Wireless and IFB products are at the core of Lectrosonics’ business in broadcast wireless audio systems. Transmitters include hearty handhelds (like the HH) to tiny micro beltpacks (like the SSM), which offers a total of 3,072 available frequencies across three standard frequency blocks. Digital Hybrid Wireless Compact and Venue UHF receiver packages are available, too. A range of VHF and IFB products, a Digital Wireless transmitter and receiver, as well as a variety of pre-packaged systems and accessories round out Lectrosonics’ wireless range.
Pliant’s digital wireless systems—the Tempest2400 and Tempest900—operate in a license-free 2,400 to 2,480MHz frequency band, while the Tempest900 is in the 902 to 928MHz frequency band; they are each available in either 2-channel or 4-channel versions. Tempest 2400 systems have the ability to operate up to 11 BaseStations and 55 full-duplex BeltStations in the same RF space, at the same time, with no license requirements and no frequency coordination. The Tempest900 system can have a maximum of five BaseStations and 25 full-duplex users.
Sennheiser provides many professional wireless products, a good amount of which are specifically built for broadcast audio use. These include lavalier, headset and camera-mount microphones; 2000, 3000 and 5000 Series UHF Transmitter/Receiver products; Digital 9000 for broadcast studio apps; specialized shotgun, various broadcast-friendly and MKH Series RF condenser microphones; and much more.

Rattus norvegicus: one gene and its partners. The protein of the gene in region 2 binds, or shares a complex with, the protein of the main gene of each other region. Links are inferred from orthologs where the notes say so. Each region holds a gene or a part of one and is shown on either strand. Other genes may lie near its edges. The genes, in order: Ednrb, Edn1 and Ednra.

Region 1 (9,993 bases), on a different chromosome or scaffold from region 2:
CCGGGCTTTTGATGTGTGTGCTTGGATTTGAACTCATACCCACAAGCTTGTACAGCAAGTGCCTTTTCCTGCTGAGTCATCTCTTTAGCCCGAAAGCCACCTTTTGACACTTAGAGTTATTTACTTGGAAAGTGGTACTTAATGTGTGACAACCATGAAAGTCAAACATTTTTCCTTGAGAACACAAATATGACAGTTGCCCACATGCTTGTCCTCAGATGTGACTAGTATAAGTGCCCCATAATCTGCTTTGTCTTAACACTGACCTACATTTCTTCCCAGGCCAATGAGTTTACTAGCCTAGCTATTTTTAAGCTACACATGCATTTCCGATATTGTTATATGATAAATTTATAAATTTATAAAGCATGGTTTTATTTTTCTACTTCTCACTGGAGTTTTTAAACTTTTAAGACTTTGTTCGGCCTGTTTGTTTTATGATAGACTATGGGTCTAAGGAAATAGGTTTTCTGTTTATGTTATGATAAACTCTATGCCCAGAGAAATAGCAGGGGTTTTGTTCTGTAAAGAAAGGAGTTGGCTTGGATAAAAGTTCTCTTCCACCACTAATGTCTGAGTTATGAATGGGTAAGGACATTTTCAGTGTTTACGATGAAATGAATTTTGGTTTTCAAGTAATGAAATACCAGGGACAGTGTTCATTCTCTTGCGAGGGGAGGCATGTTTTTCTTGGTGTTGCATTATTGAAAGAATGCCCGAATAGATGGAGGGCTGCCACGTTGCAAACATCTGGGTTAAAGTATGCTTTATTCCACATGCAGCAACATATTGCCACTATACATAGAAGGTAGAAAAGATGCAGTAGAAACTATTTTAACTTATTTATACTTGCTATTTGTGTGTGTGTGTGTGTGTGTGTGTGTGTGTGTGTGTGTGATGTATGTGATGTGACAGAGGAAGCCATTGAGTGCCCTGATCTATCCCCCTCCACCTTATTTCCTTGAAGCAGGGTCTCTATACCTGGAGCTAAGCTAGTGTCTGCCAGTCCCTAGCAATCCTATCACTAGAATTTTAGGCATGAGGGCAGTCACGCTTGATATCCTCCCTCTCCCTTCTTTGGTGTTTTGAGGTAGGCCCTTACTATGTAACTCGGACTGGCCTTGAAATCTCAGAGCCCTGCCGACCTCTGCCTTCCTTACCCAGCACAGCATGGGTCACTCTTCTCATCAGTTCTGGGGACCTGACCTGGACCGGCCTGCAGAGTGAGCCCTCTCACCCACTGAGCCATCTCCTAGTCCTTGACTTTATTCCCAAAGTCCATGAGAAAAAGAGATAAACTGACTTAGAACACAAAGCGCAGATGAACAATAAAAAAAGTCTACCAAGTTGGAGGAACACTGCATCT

Sennheiser isn’t ignoring the “over a Gig” frequency landscape, either. I recently reviewed Sennheiser’s relatively new AVX Handheld Mic Set, an affordable 1.9 GHz-band handheld digital wireless kit for indoor or outdoor HD video sound. I found the AVX-835 package to be a very useful tool in a far wider range of applications—anywhere a great-sounding wireless handheld transducer and accompanying tiny receiver hardware is desirable (and a latency of 19 milliseconds won’t really matter). This entire road-ready kit fits inside its compact padded Sennheiser wireless mic zipper pouch. Best of all, both the transmitter (AVX SKM) and receiver (AVX EKP) hold lithium-ion batteries, rechargeable via mini USB (B-type) connection, making this a truly modern on-the-go handheld wireless system for a variety of purposes.